Wednesday, June 30, 2004

To float or not.. redux..

The comments on my last post were all very good. There's a few, however, I figured I'd address with another entry since some folks don't nessesarily read the comments.
What I always wanted to know, but were afraid to ask: Why is the default Form position poDesigned and not poDefault?
This will take a bit of a history lesson. When we were designing Delphi (back in, oh, 1993), we had already chosen the "floating" designer as the design-time model. We had a specific design goal for the user experience that when they hit the "run" button, it simply felt like the application simply "switched" from design-mode to run mode. We used the high-speed compilation to our advantage. By defaulting to poDesigned, the application would simply have the appearance of simply "turning-on" since it didn't appear to physically move on the screen. There was a lot of internal debate on this very topic, but frankly, the product demoed *very* well with the poDesigned. In fact sometimes it was actually difficult to convince folks that we had actually compiled the application and that there is now a stand-alone .EXE on disk.
As Marc has written the argument of the out of screen forms is so simple to fix without an embedded form designer as I can't even believe you count that as an argument for the embedded designer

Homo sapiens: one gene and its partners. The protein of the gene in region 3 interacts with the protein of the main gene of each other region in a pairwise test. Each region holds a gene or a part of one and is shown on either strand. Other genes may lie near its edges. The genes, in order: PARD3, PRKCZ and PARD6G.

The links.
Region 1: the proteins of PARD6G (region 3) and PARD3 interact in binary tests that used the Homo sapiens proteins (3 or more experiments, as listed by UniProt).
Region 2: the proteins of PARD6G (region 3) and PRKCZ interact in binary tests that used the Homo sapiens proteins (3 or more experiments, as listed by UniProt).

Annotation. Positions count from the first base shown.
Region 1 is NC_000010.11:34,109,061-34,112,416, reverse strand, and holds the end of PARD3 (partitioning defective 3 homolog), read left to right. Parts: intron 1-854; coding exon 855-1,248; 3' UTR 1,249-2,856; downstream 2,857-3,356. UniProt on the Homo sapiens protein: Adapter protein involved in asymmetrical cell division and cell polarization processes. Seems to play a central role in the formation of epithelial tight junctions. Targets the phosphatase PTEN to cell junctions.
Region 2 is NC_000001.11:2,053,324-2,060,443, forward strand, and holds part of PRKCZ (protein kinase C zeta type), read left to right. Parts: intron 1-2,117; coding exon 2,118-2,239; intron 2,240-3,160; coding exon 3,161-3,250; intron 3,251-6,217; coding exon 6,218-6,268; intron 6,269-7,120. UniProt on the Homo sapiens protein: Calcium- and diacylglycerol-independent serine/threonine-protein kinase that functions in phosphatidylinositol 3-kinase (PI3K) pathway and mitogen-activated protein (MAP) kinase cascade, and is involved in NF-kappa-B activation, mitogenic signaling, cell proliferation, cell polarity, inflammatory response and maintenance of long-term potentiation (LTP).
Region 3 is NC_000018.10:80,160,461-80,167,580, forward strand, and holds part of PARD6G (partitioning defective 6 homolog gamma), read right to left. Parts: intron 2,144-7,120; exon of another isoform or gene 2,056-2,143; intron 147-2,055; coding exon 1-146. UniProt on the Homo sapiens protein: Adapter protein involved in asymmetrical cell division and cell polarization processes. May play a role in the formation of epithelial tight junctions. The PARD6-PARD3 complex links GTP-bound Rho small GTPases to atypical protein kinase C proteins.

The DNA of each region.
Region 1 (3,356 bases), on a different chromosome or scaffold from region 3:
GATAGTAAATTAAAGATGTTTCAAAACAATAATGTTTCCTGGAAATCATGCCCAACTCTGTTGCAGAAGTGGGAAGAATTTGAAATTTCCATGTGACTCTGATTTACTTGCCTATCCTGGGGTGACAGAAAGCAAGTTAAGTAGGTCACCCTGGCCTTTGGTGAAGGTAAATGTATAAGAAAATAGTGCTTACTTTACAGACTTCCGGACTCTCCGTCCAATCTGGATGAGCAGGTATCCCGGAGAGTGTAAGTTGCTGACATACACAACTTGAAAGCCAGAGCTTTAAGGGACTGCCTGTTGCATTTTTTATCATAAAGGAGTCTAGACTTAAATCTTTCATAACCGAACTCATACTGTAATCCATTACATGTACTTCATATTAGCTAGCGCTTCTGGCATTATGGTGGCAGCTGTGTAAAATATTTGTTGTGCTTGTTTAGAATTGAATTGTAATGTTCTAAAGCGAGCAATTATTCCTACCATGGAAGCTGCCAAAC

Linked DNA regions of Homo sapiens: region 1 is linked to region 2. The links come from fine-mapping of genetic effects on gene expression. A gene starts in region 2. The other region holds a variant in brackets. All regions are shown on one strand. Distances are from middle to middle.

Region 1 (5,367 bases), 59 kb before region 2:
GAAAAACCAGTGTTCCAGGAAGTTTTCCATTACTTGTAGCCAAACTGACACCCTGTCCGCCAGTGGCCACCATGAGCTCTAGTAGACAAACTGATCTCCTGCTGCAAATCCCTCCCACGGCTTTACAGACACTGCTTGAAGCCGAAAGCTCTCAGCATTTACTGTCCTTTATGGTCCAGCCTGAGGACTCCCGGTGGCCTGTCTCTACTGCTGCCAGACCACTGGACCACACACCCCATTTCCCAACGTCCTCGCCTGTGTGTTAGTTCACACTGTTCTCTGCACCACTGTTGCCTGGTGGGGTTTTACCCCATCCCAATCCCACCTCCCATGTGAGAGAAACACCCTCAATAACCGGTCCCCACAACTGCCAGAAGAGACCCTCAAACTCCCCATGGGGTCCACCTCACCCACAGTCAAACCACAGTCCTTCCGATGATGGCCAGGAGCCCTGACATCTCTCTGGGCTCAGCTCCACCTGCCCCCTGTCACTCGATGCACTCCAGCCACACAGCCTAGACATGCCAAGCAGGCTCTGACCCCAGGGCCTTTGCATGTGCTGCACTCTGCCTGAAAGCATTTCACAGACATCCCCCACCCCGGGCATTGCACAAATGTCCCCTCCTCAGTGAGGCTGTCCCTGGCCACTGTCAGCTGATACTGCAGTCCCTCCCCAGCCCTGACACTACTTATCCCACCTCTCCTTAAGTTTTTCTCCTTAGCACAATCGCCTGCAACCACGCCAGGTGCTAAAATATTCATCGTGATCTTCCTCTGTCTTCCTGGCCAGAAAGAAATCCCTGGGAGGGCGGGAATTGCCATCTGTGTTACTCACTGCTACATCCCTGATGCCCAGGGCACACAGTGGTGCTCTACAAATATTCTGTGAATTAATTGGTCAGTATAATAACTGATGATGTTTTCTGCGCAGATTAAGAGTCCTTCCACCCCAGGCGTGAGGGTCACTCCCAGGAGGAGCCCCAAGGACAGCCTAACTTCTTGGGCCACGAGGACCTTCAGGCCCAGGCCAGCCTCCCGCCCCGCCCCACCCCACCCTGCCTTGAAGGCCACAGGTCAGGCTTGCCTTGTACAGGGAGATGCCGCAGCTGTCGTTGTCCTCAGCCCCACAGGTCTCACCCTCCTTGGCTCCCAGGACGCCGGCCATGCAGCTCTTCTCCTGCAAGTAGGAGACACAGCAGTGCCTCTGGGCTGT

Sure. However, one thing you have to remember is that a design-form is a live instance of a VCL form. So, when you set the Left/Top properties, the form will physically move on the screen, and the module is marked as modified. We go to tremendous lengths to not modify any file as a side-effect of opening it in the IDE. Of course there are potential solutions, but few are minimal, or non-invasive.

a) A somewhat wider right text margin, (I keep worrying that I'm missing nonwrapping text)

b) Scalable text size...

Thanks for the feedback on the look of the blog. I'll still be tweaking it as I can get to it.


  1. Just FYI: The comments font doesn't scale...

  2. One thing that would be very, very helpful in the embedded designer model is to display hash marks showing common screen resolutions such as VGA, SVGA, XGA, and so forth.

    That way, while working on the design canvas (for lack of a better term. No doubt there is an approved technical term for it) you have some idea of where in the real estate you're moving around. This has always been a bit of disadvantage when working in a floating design model.

    I recall having such a feature way back in my 4th Dimension days on my Mac SE/30 and it made form layout much simpler, knowing were the 7" and 12" screen boundaries were.

    Just a thought.


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